Everybody's Talking About Jamie: Review as iconic show hits Sheffield Lyceum Theatre
and live on Freeview channel 276
The fabulous musical Everybody’s Talking About Jamie burst on to the Crucible stage in February 2017, starring John McCrea as the teen wannabe drag queen who decided to go to his school prom in a dress.
The show went on to take the West End and then the world by storm, before being made into a film shot in Sheffield.
This week the West End show’s touring version returns to the Lyceum for its second national run with Layton Williams in the title role and EastEnders star Shane Richie playing his drag mentor Hugo/Loco Chanelle.
John McCrea was extraordinary as Jamie’s creator but Layton has made the role all his own now – he’s a brilliant mixture of vulnerable and cocky, insecure and sassy, and completely convincing as a teenager dealing with being gay and attracting the right and wrong kinds of attention.
I remember the first time I saw him on stage was at the Crucible performing a show-stopping version of Too Darn Hot in Kiss Me Kate in December 2018. I was sitting next to the real Jamie Campbell and his mum Margaret, who told me they were there to see Layton as he was about to take over the role of Jamie.
‘He can act, sing and dance in huge heels’
I had to rush away to write up my review and as I left I whispered to Jamie (who was in a gorgeous gold top and sparkly trousers – see the picture of him in the show programme) “I think you’re in safe hands”.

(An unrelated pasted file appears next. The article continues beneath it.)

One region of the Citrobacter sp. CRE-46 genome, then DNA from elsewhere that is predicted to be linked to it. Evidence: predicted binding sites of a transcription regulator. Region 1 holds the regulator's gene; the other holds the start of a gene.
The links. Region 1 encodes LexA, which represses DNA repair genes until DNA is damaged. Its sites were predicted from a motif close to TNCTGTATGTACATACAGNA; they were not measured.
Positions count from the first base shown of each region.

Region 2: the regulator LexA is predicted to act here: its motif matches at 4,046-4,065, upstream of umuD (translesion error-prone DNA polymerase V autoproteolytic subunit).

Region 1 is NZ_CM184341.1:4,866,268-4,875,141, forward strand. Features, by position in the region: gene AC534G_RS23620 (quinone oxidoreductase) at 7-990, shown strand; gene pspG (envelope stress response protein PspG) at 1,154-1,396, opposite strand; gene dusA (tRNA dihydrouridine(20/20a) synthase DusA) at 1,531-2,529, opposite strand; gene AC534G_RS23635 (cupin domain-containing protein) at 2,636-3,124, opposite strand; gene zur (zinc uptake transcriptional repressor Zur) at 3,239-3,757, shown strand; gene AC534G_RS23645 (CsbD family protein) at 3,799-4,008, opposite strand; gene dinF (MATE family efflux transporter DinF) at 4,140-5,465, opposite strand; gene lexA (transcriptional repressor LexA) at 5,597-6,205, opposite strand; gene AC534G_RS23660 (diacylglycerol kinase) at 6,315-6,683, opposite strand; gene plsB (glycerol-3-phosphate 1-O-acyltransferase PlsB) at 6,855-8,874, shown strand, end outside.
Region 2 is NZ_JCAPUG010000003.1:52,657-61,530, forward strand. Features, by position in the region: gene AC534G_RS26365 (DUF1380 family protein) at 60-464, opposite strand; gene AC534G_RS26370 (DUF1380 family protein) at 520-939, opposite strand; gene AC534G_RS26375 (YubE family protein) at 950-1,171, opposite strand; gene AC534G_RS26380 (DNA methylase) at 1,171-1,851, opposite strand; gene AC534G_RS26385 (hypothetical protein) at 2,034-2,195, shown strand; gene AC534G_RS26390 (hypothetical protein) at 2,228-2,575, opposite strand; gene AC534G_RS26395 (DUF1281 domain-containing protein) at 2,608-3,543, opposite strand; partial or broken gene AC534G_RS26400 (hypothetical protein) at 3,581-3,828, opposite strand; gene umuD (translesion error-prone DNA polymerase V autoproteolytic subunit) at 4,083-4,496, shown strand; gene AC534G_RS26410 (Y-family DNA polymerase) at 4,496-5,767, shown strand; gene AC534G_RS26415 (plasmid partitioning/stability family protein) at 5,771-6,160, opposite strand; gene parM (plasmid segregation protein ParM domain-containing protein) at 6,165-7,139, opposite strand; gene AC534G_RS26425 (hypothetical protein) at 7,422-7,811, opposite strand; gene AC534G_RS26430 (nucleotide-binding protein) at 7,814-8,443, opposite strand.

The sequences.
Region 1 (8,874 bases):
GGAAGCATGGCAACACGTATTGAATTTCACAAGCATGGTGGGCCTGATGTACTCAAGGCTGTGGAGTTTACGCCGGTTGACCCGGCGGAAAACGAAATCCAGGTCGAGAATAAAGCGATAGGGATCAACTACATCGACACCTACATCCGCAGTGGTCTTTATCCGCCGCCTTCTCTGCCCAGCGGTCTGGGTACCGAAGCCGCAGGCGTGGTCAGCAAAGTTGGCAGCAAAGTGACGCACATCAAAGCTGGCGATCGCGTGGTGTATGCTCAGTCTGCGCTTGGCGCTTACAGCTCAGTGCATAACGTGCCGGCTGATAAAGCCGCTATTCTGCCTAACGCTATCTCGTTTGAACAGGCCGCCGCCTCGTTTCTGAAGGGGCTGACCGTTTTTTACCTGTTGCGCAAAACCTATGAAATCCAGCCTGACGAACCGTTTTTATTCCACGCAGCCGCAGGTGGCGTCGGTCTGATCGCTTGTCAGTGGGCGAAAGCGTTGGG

Layton is the classic musical theatre ‘triple threat’ – he can act, sing and dance in huge heels, he has charm and personality that are as big as those red heels.
Shane Richie is a revelation as Hugo/Loco – he brings some dramatic depth to the role, looks incredible in drag and can sell a song.
All the characters who are close to Jamie are equally good – Amy Ellen Richardson is warm, fierce and sympathetic as mum Margaret and she has a stunning voice, especially in second-half heart melters such as He’s My Boy.
Sasha Latoya is funny and feisty as Margaret’s best friend Ray, the sort of woman you want by your side cheering you on.
But my absolute favourite of the supporting cast is Sharan Phull as Jamie’s best friend Pritti. She’s a bookish young Muslim woman who wants to be a doctor and is bullied for it, which creates a bond with a young gay boy who is similarly picked on for his dreams.
Sharan also has a wonderful voice used to great effect in the song It Means Beautiful.
The whole cast, including the funny school students, pull together really well. Cameron Johnson as Jamie’s homophobic dad, Lara Denning as his teacher, George Sampson from Britain’s Got Talent as school bully Dean and the trio of drag acts all make the most of smaller roles.
You can tell this is a show that has been on the go for a while – nobody misses a beat, the orchestra sound great and everything moves smoothly.
It can’t recapture the excitement of watching a new show fly but it’s still great fun.